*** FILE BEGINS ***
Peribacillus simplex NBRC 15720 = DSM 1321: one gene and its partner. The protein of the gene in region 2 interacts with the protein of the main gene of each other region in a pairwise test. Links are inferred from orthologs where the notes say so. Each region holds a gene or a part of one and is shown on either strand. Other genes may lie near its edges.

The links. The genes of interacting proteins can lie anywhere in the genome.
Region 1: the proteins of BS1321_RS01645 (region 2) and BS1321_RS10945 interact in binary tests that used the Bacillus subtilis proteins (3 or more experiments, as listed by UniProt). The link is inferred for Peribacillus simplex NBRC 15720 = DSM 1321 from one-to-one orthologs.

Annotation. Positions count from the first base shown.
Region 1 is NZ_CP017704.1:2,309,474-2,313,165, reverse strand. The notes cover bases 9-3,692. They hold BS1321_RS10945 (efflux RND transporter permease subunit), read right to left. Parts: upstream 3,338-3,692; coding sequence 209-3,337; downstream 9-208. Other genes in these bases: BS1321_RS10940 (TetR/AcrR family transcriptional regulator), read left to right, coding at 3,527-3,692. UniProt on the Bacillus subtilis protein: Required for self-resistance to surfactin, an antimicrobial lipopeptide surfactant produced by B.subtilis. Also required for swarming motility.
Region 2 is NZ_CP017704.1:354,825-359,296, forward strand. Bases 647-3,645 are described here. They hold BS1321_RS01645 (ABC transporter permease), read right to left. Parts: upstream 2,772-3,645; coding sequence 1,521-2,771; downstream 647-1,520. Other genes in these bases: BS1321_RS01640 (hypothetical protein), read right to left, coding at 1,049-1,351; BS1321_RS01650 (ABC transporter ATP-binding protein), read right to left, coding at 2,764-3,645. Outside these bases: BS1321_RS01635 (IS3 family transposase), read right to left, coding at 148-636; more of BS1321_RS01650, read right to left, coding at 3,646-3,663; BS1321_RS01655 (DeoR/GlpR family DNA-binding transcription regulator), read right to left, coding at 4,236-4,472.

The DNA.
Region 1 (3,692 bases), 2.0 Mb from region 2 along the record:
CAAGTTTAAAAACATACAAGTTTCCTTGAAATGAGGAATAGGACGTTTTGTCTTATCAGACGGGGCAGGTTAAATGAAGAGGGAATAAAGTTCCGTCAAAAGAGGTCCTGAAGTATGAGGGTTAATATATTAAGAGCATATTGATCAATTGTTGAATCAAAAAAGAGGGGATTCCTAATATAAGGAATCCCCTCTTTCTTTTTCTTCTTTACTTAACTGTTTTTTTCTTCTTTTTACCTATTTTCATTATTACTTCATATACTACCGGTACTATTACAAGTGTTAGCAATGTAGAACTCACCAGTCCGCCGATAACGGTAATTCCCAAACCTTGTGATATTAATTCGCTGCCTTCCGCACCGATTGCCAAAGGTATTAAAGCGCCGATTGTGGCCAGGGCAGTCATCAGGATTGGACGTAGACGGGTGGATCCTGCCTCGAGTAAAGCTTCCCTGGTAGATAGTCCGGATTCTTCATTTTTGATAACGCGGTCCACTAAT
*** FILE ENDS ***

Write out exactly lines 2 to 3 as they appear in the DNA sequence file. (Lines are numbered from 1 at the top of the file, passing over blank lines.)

The links. The genes of interacting proteins can lie anywhere in the genome.
Region 1: the proteins of BS1321_RS01645 (region 2) and BS1321_RS10945 interact in binary tests that used the Bacillus subtilis proteins (3 or more experiments, as listed by UniProt). The link is inferred for Peribacillus simplex NBRC 15720 = DSM 1321 from one-to-one orthologs.